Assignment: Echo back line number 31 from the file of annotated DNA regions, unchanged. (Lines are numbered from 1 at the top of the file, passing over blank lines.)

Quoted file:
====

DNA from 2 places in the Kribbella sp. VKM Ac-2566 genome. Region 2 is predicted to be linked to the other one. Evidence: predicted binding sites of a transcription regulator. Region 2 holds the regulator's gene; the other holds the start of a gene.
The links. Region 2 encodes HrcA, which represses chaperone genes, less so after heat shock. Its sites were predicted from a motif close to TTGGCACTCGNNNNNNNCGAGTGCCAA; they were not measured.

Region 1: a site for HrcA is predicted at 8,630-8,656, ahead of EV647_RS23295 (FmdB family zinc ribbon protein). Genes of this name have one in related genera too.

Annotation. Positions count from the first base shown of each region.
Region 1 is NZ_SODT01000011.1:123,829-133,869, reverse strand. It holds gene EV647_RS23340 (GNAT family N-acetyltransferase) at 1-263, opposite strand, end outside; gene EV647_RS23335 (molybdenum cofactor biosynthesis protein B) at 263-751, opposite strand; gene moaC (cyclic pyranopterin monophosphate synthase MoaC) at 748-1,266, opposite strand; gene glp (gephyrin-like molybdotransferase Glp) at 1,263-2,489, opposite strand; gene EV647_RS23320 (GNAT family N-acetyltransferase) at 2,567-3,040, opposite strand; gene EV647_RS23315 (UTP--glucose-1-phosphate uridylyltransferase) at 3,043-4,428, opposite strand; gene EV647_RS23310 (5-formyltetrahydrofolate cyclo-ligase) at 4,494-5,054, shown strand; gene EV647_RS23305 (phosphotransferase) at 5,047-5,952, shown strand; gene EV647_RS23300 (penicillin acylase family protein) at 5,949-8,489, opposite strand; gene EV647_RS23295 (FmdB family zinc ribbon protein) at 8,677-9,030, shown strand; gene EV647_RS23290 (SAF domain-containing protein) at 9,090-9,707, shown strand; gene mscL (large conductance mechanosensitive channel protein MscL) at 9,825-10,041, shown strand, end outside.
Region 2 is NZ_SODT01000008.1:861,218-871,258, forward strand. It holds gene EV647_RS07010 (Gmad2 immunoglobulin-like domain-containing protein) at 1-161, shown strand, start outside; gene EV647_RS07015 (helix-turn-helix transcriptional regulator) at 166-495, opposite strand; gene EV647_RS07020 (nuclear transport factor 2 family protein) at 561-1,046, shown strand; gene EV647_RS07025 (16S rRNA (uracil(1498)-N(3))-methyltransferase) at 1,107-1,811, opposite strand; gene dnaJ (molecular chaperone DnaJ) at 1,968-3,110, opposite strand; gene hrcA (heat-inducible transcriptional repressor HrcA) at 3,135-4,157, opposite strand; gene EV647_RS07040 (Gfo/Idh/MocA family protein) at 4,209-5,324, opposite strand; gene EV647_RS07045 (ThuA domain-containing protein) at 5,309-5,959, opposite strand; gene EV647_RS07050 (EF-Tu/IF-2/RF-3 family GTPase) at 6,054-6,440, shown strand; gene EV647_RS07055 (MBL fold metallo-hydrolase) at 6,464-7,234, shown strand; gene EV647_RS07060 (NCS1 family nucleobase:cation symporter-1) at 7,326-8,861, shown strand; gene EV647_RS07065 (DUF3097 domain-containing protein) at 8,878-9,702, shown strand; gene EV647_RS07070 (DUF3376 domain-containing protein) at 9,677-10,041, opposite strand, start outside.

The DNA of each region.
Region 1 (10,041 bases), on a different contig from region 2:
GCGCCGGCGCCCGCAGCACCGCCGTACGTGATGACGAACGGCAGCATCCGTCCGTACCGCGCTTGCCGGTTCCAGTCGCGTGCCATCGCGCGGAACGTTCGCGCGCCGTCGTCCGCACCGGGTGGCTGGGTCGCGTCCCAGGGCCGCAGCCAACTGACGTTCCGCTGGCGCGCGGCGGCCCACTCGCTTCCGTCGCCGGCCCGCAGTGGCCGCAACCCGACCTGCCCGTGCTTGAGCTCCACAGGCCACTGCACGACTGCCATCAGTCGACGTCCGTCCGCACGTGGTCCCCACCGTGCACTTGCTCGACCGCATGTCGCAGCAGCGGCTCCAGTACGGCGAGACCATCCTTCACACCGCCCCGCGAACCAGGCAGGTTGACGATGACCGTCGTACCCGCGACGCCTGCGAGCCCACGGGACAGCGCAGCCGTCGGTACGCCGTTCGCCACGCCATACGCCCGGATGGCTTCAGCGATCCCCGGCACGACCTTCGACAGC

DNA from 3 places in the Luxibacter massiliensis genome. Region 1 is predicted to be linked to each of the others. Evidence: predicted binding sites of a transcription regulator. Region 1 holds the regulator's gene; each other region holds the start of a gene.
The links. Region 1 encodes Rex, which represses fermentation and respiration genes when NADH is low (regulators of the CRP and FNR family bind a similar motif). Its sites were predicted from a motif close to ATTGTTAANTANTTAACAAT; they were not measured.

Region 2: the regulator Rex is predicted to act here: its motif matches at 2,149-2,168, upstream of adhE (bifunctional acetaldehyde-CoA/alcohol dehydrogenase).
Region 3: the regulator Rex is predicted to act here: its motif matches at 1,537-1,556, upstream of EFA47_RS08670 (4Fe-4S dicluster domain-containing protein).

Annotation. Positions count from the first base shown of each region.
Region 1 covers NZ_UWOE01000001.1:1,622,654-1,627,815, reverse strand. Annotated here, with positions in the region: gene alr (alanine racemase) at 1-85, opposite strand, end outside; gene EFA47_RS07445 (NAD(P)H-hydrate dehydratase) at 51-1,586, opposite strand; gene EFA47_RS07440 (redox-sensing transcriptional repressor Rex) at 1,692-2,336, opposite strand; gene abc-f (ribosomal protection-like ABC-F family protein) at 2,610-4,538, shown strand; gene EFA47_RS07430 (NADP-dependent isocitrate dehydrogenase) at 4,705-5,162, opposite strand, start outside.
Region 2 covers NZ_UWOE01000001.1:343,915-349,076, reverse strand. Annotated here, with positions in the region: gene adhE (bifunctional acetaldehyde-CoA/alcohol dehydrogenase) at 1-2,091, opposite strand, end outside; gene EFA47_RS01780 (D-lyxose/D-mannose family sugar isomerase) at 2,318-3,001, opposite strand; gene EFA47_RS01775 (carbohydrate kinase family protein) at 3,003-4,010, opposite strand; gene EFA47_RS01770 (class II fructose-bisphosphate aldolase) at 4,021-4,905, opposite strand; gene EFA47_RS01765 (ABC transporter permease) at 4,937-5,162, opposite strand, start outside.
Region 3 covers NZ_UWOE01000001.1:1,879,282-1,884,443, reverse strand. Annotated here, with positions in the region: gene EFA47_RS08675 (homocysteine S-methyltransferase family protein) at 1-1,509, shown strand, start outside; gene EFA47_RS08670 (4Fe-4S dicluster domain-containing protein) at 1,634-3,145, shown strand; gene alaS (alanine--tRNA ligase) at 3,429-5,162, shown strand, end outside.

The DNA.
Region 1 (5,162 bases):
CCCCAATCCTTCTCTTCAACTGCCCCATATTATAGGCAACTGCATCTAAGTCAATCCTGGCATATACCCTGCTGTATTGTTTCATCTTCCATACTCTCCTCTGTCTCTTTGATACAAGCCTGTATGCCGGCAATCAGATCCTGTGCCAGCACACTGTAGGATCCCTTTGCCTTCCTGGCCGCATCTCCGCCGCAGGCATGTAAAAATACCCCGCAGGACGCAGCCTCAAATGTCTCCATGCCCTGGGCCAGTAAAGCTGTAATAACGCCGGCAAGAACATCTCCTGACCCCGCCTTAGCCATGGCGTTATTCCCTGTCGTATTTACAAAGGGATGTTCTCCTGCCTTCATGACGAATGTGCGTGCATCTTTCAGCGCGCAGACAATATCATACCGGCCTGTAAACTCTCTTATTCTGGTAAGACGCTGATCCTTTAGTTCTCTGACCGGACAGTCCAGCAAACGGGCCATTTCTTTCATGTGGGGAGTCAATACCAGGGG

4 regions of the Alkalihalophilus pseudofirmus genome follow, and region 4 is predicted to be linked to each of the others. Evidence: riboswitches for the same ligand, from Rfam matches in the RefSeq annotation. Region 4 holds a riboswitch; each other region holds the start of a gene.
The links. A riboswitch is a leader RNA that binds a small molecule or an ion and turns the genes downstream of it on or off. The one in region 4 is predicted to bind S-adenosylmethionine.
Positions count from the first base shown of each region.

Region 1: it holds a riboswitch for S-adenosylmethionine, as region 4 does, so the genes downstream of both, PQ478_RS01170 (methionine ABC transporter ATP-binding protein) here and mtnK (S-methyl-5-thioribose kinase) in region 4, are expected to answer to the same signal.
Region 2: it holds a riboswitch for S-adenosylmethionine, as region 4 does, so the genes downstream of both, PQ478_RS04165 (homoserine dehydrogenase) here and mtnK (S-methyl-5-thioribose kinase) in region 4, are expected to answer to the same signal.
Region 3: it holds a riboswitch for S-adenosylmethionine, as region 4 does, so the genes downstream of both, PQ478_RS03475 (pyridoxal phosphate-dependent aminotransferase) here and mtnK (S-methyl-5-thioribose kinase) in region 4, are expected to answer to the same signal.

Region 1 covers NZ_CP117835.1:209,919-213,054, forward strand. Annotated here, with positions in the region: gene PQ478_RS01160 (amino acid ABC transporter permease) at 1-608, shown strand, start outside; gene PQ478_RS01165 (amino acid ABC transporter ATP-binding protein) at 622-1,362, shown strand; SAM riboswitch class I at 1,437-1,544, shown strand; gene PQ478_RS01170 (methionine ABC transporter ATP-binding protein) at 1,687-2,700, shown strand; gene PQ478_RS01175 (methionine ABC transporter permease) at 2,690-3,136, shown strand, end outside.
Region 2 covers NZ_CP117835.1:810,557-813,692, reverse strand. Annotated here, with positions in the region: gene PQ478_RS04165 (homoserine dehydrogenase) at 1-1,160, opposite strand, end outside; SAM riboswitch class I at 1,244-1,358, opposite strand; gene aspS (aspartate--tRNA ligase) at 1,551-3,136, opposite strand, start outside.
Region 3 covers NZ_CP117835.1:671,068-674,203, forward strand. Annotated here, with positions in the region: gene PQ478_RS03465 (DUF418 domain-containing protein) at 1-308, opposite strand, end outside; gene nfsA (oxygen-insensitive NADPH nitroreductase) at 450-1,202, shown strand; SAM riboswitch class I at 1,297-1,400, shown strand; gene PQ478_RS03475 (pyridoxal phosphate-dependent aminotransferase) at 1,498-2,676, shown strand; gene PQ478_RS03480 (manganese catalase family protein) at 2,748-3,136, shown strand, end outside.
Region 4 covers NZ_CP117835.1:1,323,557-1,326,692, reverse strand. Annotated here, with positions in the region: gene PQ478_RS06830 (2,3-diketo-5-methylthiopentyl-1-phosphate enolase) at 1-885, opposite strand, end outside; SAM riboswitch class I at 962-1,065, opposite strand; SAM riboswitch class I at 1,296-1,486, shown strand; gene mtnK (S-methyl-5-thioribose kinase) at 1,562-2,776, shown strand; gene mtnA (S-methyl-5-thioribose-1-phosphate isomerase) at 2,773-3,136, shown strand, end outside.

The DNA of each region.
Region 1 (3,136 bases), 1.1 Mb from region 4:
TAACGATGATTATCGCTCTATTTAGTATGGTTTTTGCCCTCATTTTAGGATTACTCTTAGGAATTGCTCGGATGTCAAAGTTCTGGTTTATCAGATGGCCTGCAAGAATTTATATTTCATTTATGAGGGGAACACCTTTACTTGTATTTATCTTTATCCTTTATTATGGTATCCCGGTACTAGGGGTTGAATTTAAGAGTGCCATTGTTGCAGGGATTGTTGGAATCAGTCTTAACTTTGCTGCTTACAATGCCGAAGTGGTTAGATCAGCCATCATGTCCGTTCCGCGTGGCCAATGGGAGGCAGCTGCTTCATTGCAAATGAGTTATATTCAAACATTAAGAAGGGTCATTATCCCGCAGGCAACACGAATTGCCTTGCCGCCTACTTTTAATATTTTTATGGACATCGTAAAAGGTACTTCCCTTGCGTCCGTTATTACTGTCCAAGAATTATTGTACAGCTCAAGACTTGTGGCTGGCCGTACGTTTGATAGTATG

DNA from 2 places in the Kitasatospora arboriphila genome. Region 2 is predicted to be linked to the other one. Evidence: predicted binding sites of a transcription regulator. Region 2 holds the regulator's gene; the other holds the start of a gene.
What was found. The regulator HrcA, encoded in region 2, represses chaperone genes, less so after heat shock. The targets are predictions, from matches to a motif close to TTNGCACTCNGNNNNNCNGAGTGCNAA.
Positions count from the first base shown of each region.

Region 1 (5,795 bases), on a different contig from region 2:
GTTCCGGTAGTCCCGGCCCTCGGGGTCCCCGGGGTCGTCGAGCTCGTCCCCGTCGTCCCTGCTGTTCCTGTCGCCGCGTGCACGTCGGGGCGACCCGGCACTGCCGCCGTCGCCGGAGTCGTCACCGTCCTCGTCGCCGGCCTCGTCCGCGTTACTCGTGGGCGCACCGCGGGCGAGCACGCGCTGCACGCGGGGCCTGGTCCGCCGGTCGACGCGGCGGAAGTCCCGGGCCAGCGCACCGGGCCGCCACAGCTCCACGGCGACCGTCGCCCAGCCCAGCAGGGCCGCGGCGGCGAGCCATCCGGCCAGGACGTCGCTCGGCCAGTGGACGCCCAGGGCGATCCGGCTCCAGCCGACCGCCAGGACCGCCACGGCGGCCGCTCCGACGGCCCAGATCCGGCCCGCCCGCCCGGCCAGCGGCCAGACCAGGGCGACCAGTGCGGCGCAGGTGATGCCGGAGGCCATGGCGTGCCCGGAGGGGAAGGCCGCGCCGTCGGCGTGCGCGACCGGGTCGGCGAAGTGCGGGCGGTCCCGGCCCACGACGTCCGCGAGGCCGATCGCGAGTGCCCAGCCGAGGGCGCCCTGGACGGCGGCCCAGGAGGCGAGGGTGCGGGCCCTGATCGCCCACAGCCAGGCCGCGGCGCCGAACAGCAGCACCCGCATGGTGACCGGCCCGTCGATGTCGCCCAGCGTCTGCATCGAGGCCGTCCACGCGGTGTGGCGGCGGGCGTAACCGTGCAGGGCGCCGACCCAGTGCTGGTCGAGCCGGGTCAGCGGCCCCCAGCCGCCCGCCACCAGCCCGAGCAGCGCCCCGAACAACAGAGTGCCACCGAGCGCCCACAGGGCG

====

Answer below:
The DNA of each region.